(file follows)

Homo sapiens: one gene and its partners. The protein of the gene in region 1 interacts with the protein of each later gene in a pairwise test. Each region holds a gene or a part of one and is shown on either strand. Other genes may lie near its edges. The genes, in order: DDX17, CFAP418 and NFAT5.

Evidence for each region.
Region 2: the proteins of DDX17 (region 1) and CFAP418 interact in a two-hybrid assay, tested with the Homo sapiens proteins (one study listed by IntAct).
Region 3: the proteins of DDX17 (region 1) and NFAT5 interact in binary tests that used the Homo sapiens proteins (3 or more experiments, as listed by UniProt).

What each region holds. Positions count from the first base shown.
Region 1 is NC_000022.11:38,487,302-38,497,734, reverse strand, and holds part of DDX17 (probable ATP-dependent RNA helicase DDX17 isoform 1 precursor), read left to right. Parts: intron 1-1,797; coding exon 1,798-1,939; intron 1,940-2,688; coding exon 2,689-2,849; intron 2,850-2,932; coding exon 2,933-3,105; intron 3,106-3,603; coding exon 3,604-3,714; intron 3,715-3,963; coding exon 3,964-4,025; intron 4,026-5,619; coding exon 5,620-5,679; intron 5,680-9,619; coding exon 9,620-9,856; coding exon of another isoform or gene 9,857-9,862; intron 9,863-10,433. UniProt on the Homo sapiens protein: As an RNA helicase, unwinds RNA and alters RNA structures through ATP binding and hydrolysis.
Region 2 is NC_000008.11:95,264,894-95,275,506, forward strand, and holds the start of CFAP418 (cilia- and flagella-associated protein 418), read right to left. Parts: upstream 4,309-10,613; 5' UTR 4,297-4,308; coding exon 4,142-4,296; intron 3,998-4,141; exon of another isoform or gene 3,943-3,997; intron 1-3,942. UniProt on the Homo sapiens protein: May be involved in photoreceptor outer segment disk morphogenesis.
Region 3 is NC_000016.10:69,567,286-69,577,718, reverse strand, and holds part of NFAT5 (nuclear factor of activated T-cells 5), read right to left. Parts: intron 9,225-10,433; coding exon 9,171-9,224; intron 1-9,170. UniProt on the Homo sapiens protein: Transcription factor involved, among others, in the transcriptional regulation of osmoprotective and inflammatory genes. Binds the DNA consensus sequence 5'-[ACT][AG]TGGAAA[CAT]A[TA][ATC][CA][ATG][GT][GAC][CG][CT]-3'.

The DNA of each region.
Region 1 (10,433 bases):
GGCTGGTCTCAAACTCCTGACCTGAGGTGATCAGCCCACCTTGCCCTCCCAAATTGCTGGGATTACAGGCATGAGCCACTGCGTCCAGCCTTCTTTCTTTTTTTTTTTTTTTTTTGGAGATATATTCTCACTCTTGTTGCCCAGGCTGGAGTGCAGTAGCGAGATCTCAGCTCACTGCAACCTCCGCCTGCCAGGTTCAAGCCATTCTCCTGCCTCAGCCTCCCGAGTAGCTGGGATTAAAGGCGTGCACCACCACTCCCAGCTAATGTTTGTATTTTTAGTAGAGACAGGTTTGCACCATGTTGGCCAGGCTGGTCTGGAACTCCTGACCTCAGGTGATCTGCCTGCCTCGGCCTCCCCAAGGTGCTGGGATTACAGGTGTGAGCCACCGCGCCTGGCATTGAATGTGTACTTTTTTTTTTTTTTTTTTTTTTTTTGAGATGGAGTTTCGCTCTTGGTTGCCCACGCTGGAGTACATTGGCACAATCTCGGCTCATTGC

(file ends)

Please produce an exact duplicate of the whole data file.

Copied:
Homo sapiens: one gene and its partners. The protein of the gene in region 1 interacts with the protein of each later gene in a pairwise test. Each region holds a gene or a part of one and is shown on either strand. Other genes may lie near its edges. The genes, in order: DDX17, CFAP418 and NFAT5.

Evidence for each region.
Region 2: the proteins of DDX17 (region 1) and CFAP418 interact in a two-hybrid assay, tested with the Homo sapiens proteins (one study listed by IntAct).
Region 3: the proteins of DDX17 (region 1) and NFAT5 interact in binary tests that used the Homo sapiens proteins (3 or more experiments, as listed by UniProt).

What each region holds. Positions count from the first base shown.
Region 1 is NC_000022.11:38,487,302-38,497,734, reverse strand, and holds part of DDX17 (probable ATP-dependent RNA helicase DDX17 isoform 1 precursor), read left to right. Parts: intron 1-1,797; coding exon 1,798-1,939; intron 1,940-2,688; coding exon 2,689-2,849; intron 2,850-2,932; coding exon 2,933-3,105; intron 3,106-3,603; coding exon 3,604-3,714; intron 3,715-3,963; coding exon 3,964-4,025; intron 4,026-5,619; coding exon 5,620-5,679; intron 5,680-9,619; coding exon 9,620-9,856; coding exon of another isoform or gene 9,857-9,862; intron 9,863-10,433. UniProt on the Homo sapiens protein: As an RNA helicase, unwinds RNA and alters RNA structures through ATP binding and hydrolysis.
Region 2 is NC_000008.11:95,264,894-95,275,506, forward strand, and holds the start of CFAP418 (cilia- and flagella-associated protein 418), read right to left. Parts: upstream 4,309-10,613; 5' UTR 4,297-4,308; coding exon 4,142-4,296; intron 3,998-4,141; exon of another isoform or gene 3,943-3,997; intron 1-3,942. UniProt on the Homo sapiens protein: May be involved in photoreceptor outer segment disk morphogenesis.
Region 3 is NC_000016.10:69,567,286-69,577,718, reverse strand, and holds part of NFAT5 (nuclear factor of activated T-cells 5), read right to left. Parts: intron 9,225-10,433; coding exon 9,171-9,224; intron 1-9,170. UniProt on the Homo sapiens protein: Transcription factor involved, among others, in the transcriptional regulation of osmoprotective and inflammatory genes. Binds the DNA consensus sequence 5'-[ACT][AG]TGGAAA[CAT]A[TA][ATC][CA][ATG][GT][GAC][CG][CT]-3'.

The DNA of each region.
Region 1 (10,433 bases):
GGCTGGTCTCAAACTCCTGACCTGAGGTGATCAGCCCACCTTGCCCTCCCAAATTGCTGGGATTACAGGCATGAGCCACTGCGTCCAGCCTTCTTTCTTTTTTTTTTTTTTTTTTGGAGATATATTCTCACTCTTGTTGCCCAGGCTGGAGTGCAGTAGCGAGATCTCAGCTCACTGCAACCTCCGCCTGCCAGGTTCAAGCCATTCTCCTGCCTCAGCCTCCCGAGTAGCTGGGATTAAAGGCGTGCACCACCACTCCCAGCTAATGTTTGTATTTTTAGTAGAGACAGGTTTGCACCATGTTGGCCAGGCTGGTCTGGAACTCCTGACCTCAGGTGATCTGCCTGCCTCGGCCTCCCCAAGGTGCTGGGATTACAGGTGTGAGCCACCGCGCCTGGCATTGAATGTGTACTTTTTTTTTTTTTTTTTTTTTTTTTGAGATGGAGTTTCGCTCTTGGTTGCCCACGCTGGAGTACATTGGCACAATCTCGGCTCATTGC